2020 is Megan Thee Stallion’s year. At only 25, the Texas-bred rapper has led a new wave of rappers that take female empowerment to new highs. Laced with that Dirty South twang and clever wordplay rife with innuendos, Megan’s career has seen a straight line upward from unsigned darling to major-label player, all while balancing her life as a college student. A year on from her explosive major-label debut Fever and eight months after her EP Suga, Megan has already carefully curated a sound and niche that make her debut album Good News feel anything but rushed. However, with such a strong body of work, it also can’t help but feel a bit too safe for this boundary-pusher.
Megan is no stranger to headlines, with over 17 million Instagram followers watching her every move and tabloids analyzing every friendship she has. The traumatic July 15 shooting that left Megan with gunshot wounds and an onslaught of memes and accusations of her lying eventually led to her revealing the alleged perpetrator: fellow rapper and friend Tory Lanez. Lanez denied all involvement in the shooting, going so far as to release an entire album addressing the incident. Megan used this situation to craft a larger discussion about Black women not being believed, shifting the narrative into one of empowerment.
On Good News, the scathing opening track “Shots Fired” uses the same sample used by Biggie Smalls on his Tupac diss “Who Shot Ya?” Utilizing this apt sample, Megan does not shy away from detail, taking diss tracks to a new level like an annotated thesis. She refutes all of Lanez’s claims made on his album Daystar, such as how she was able to recover quickly from being shot in the foot with the line “You shot a 5’10” bitch with a .22 / Talkin’ ‘bout bones and tendons like them bullets wasn’t pellets,” which takes jabs at both Lanez’s size and the small caliber of his firearm. She doesn’t reference the incident again in the album, letting her last say on the matter sit conveniently as the first track for any naysayers to hear.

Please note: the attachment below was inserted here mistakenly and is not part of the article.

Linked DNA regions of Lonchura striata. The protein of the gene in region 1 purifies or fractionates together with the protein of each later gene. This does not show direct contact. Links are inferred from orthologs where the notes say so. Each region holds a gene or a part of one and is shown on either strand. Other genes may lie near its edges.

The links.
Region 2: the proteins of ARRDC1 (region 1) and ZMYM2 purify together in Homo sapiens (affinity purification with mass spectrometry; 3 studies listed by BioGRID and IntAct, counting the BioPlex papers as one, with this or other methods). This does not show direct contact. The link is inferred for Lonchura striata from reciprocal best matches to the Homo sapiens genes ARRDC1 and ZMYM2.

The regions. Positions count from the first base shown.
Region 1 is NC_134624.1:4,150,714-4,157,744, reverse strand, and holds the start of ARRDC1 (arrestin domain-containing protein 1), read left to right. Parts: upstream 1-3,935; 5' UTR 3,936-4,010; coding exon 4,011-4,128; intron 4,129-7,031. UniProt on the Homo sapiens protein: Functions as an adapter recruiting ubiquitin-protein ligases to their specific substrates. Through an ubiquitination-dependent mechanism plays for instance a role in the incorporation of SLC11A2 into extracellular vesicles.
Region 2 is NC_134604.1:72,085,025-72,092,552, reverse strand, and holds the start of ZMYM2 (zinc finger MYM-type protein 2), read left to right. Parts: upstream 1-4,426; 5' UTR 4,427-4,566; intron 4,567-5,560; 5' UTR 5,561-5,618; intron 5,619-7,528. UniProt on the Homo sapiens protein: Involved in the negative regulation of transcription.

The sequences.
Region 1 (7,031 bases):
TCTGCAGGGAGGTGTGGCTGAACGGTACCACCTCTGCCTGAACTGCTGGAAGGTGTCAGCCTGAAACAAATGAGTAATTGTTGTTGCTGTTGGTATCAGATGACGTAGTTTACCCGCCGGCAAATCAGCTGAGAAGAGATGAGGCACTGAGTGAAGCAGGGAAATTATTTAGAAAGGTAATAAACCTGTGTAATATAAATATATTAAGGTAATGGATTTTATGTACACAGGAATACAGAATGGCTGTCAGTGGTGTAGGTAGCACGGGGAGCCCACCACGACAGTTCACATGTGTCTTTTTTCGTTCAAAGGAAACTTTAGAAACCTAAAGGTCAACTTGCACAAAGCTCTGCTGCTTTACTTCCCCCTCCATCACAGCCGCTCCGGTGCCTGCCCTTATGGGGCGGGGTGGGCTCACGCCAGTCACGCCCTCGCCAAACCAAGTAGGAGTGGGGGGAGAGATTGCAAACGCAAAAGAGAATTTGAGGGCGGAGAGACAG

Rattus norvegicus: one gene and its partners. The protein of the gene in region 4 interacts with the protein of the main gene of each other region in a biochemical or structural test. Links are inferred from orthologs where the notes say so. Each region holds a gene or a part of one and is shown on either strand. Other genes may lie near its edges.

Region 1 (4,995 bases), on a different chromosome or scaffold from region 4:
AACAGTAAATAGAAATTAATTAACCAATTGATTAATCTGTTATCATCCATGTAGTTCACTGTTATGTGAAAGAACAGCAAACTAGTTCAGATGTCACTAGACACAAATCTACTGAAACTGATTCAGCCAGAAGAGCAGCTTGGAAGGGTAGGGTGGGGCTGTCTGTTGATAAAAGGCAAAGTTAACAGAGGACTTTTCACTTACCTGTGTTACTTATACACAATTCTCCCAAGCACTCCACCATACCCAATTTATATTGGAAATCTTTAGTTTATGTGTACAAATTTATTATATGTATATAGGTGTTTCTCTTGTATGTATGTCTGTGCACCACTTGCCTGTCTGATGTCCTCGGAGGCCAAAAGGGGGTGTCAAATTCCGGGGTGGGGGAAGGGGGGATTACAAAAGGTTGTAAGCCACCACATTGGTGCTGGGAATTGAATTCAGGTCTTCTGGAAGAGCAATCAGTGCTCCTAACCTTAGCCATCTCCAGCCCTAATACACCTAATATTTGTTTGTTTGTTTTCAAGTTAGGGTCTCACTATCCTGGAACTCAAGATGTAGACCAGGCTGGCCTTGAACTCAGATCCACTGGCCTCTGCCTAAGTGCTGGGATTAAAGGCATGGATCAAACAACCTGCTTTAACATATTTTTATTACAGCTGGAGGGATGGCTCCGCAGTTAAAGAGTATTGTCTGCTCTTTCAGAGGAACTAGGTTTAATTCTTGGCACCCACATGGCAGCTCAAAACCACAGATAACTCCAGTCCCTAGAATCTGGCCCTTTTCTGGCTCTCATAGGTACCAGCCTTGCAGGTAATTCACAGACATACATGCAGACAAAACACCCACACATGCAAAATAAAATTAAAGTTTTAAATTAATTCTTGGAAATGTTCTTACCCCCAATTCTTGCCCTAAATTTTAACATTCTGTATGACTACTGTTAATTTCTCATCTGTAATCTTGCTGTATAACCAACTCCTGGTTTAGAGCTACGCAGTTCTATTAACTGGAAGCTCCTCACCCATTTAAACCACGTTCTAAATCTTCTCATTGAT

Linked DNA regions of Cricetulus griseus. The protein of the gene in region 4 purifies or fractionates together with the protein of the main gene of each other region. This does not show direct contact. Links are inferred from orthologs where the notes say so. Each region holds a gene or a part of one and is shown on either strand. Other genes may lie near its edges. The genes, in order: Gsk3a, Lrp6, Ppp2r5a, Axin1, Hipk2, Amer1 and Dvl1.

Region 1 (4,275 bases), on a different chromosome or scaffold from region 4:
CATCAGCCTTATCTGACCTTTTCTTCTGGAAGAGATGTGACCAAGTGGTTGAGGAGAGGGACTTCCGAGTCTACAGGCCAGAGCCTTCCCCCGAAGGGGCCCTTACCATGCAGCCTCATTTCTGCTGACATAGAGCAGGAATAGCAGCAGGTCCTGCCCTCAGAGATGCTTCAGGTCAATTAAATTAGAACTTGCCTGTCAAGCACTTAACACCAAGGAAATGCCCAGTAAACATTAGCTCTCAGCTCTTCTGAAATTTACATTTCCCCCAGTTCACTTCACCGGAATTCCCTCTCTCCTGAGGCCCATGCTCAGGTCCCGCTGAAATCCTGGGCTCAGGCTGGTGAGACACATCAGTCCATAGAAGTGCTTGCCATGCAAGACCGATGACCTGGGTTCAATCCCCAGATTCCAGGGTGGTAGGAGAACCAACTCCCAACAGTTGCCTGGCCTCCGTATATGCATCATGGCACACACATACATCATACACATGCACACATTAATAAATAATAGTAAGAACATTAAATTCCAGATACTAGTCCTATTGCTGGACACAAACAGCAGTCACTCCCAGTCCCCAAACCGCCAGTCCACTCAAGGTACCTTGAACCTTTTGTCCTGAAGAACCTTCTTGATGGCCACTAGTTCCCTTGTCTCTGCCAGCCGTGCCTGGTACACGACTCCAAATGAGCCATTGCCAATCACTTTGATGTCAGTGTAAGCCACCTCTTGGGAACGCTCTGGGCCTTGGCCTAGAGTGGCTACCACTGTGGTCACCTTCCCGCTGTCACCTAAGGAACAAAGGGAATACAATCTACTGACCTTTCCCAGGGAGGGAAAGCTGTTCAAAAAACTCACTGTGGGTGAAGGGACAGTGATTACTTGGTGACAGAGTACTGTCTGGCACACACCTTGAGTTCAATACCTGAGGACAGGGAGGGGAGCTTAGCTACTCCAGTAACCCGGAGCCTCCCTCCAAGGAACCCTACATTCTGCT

The rest of the album is what we’ve come to expect from Megan: quick-witted bars, hilarious and sexy innuendos, and a magnetic confidence that is seen, heard and felt in each track. In such a short amount of time, Megan has already carved the perfect persona for herself that still allows her to explore and experiment without it feeling disingenuous. “Don’t Rock Me To Sleep” is an obvious synthwave homage similar to Jessie Ware and The Weeknd, and is one of the few instances in her catalog where her singing does not take a backseat to her rapping. Similarly, Juicy J-produced “Outside” showcases Megan’s tougher take on pop, which sounds a lot more comfortable for her. “I ain’t for the streets, ‘cause bitch I am the street” is such a simple yet powerful line that encapsulates her personality incredibly well. The clever sample of R&B staple “Something in My Heart” by Michel’le is also a possible nod to the track originator’s own tragic story of domestic abuse and violence at the hands of her ex-husband Dr. Dre, drawing subtle parallels of shared trauma and the kinship that results from it.